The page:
He continued to stare at his phone, but his fingers stopped moving. The silence hung awkwardly, but I waited. He started talking, and I listened. He talked about his life, his poor decisions, how he dropped out of college but had dreams of building computers, how he was able to manipulate his parents into letting him get away with almost anything, how great his girlfriend was and how lucky he was to have her. “Why’d it have to be him?” he asked quietly. “Why Neil? I’m the fuck up. He had it all together. He was going to be in the Navy. He wanted to be a naval doctor and help poor kids around the world. All I do is mess up. Why’d it have to be him?”
The silence hung again. He looked at me, his brown eyes demanding an answer, an answer that I didn’t have and that no one has.
I sighed. I had asked myself similar questions years earlier when my friend died. I still ask them from time to time, especially when my sweet, kind patients die or don’t fare well.
“I don’t know, Liam. But I like to think that as long as my heart is beating, that my lungs are breathing, that my body’s working that I have some sort of purpose in the world…even when I don’t know what it is.”
I hesitated, but continued. “Neil sounds like he was a great guy, but you’re not so bad yourself. Yeah, you’ve made some mistakes, but who hasn’t? Look at you. You’re saving to go back to school. You have goals. You recognize your mistakes. You can change if you want to.”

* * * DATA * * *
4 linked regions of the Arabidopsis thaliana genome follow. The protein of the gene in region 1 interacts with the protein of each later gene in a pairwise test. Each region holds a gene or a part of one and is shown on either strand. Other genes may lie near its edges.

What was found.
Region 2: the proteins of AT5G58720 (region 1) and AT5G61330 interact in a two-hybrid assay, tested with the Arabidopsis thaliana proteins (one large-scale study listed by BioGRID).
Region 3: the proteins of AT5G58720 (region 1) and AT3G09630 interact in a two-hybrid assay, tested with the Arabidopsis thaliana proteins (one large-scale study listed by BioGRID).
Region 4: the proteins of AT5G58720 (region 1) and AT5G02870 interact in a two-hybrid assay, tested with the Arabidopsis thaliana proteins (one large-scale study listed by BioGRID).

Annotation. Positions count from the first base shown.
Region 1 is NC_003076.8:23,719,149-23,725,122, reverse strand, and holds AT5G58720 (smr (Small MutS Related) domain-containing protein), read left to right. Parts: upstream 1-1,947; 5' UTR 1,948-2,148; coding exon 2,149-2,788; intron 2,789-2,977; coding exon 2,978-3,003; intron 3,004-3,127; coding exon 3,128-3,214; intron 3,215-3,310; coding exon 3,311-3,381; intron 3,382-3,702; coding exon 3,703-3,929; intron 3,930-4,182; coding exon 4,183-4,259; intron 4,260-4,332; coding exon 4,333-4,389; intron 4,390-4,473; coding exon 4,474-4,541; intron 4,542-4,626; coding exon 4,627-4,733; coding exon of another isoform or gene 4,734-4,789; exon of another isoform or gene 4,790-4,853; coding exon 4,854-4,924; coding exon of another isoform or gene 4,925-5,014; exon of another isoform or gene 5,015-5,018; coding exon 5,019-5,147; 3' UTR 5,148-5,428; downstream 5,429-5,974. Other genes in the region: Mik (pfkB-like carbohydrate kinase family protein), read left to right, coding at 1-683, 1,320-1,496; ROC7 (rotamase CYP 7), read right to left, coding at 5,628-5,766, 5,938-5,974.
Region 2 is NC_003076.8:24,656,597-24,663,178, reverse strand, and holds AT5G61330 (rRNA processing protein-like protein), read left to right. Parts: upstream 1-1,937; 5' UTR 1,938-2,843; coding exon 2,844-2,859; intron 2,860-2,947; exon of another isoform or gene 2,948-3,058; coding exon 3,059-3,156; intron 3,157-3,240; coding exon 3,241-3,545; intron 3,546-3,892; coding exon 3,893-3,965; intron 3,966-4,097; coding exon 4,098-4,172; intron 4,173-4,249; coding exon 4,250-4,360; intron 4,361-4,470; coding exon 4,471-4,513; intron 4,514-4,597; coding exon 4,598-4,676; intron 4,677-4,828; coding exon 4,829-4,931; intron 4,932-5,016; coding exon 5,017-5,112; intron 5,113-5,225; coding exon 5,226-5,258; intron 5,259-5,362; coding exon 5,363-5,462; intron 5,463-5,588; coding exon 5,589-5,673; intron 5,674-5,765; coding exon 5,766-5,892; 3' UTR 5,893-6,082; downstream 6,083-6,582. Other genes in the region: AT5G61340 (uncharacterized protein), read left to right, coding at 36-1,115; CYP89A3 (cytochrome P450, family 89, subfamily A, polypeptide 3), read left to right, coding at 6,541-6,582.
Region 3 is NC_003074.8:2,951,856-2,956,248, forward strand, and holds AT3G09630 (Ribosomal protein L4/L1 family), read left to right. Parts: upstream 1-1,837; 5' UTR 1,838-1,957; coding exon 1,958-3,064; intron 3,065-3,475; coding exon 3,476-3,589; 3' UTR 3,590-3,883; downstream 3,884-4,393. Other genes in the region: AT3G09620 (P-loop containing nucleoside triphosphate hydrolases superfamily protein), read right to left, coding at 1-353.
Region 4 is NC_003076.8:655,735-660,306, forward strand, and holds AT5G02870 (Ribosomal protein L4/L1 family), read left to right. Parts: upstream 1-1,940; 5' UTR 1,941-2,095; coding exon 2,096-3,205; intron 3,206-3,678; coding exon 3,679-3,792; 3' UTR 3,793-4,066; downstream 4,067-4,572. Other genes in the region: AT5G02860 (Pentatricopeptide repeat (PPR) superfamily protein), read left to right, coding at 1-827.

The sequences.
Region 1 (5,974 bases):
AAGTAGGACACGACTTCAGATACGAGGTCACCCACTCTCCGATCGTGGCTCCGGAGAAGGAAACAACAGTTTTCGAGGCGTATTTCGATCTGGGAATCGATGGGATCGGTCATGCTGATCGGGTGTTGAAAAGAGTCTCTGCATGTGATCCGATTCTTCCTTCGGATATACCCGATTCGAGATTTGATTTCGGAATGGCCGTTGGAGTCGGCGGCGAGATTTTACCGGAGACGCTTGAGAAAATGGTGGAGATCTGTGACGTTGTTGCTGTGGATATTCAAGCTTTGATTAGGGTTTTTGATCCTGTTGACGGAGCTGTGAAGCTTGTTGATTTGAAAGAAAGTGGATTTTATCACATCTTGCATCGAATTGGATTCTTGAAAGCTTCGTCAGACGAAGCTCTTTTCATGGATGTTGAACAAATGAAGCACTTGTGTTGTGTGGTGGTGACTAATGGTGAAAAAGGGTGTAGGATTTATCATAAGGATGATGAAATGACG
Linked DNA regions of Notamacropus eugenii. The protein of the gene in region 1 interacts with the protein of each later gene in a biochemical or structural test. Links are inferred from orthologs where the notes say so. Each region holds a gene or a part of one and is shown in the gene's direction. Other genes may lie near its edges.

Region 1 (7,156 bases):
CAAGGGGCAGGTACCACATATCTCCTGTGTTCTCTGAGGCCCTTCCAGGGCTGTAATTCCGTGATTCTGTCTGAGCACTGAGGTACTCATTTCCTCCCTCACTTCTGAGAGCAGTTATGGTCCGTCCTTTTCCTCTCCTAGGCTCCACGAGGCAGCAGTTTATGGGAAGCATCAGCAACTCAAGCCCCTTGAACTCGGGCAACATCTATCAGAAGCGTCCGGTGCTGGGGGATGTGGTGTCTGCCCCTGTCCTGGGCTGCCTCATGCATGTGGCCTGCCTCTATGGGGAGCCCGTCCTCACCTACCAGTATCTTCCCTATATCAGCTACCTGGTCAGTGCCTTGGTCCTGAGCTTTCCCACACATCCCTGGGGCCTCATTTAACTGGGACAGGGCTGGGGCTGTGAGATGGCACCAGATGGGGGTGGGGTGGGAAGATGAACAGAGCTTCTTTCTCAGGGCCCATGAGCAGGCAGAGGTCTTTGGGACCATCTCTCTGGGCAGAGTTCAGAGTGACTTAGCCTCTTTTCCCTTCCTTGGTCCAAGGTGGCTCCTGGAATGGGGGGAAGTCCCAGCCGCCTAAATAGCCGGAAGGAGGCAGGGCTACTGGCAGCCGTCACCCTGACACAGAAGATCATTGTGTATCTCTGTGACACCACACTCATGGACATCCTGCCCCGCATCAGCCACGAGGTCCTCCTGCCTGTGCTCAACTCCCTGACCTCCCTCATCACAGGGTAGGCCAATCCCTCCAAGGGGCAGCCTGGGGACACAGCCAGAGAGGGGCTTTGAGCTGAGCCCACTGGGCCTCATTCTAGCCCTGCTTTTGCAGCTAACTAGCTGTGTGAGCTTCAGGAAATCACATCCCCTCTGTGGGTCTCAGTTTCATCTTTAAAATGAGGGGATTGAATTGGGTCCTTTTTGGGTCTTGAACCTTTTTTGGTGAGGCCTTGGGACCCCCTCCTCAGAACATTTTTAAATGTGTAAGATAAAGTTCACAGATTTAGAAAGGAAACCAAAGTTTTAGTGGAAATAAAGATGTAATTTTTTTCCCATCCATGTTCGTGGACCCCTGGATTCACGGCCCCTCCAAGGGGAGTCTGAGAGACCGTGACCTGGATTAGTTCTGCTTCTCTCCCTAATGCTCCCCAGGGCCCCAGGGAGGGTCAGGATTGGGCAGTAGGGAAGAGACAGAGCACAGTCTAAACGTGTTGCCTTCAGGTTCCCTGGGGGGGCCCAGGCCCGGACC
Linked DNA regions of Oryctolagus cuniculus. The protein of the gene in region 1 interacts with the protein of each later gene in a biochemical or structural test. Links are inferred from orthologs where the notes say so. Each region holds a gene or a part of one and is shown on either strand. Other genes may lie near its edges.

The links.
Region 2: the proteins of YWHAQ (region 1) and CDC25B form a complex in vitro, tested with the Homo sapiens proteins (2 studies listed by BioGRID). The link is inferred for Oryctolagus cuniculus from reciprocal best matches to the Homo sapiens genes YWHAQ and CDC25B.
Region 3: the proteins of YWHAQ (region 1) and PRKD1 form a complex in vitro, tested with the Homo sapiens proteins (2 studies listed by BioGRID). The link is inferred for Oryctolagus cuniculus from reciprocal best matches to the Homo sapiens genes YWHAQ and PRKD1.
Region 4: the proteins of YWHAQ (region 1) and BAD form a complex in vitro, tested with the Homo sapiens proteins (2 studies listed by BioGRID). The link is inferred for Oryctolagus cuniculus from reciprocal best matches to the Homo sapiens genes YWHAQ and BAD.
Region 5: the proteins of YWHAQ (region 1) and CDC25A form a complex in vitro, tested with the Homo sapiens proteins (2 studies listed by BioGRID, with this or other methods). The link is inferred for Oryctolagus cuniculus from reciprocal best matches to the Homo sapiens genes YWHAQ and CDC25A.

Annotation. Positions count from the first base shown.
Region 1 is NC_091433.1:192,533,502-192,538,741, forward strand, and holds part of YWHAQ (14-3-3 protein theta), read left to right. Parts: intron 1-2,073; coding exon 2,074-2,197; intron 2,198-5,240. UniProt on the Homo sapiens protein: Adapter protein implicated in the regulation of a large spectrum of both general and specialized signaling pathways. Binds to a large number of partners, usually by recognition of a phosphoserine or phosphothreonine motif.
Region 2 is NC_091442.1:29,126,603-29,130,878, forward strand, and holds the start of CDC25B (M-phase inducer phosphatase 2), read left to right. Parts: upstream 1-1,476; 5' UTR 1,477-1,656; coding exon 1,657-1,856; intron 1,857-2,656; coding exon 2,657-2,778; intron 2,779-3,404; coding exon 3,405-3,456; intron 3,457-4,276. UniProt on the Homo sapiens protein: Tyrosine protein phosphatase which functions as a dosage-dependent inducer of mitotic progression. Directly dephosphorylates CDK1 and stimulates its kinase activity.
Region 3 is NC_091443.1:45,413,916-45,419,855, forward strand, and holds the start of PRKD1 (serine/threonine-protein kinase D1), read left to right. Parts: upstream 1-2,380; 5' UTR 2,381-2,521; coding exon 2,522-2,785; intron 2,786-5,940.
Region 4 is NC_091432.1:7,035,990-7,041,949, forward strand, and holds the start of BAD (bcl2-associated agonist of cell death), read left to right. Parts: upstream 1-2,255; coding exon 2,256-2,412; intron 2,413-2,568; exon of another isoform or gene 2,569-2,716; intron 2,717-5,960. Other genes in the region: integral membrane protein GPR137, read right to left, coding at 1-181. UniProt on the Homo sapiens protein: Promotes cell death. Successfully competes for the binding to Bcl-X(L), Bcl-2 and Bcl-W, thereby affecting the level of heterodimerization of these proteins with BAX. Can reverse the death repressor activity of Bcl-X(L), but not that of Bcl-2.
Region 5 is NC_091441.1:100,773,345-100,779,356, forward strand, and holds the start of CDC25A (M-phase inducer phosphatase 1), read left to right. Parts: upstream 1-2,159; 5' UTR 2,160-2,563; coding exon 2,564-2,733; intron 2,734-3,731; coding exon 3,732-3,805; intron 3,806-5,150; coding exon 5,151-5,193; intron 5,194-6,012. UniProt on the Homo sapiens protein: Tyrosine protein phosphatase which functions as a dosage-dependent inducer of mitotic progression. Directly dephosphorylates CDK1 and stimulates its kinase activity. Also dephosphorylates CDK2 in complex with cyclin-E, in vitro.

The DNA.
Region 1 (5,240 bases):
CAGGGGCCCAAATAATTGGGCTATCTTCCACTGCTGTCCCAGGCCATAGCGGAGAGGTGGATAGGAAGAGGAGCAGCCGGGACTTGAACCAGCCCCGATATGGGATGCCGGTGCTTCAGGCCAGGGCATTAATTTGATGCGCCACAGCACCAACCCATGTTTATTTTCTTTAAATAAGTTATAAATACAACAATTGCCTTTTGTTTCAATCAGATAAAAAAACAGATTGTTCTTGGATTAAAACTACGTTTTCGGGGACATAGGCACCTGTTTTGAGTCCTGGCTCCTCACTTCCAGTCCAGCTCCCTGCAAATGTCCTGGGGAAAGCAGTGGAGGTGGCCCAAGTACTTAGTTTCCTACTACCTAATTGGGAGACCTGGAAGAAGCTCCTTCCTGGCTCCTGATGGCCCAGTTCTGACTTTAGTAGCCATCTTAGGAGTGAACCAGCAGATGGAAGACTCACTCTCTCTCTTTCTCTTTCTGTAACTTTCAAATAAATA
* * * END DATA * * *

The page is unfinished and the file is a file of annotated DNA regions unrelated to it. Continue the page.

He looked back at his phone and talked for a while about his group of friends, how they pressure him into drugs and excessive drinking, how his parents disliked them, how he often lied to get out of the house and see them. “Maybe being stuck at home won’t be such a bad thing…”
“Maybe not,” I agreed. “It’ll give you the chance to see who your real friends are. Look at your girlfriend, look at those friends who came tonight. They showed up. They care. The friends who matter will keep coming…even if you’re stuck at home.”
“I guess so,” he mumbled.
“Liam,” I said firmly. “You’re a good kid.” He’s only a few years younger than you, I thought. Still, kid felt appropriate. “You’ve got a good head on your shoulders. Your heart’s beating, and your lungs are breathing. You can get through this.” I lightly used the moment to bridge to his lung function, jokingly encourage coughing and deep breathing, and ask about his pain.
“I’m fine,” Liam said of his pain. His were more hopeful eyes, he spoke in a lighter tone, and his stronger body language told me emotionally and mentally, he was closer to being fine.
I smiled and got up to the door. “I’ll check on you in an hour, ok?”
“Ok. Thanks, Marissa.”
I almost paused as I closed the door. Patients rarely called me by name, and even when they do, they usually mispronounce it. I smiled as I walked back to the nurses’ station to chart. So that’s why I’m a nurse, I thought as I once again began the monotomy of charting, that’s why.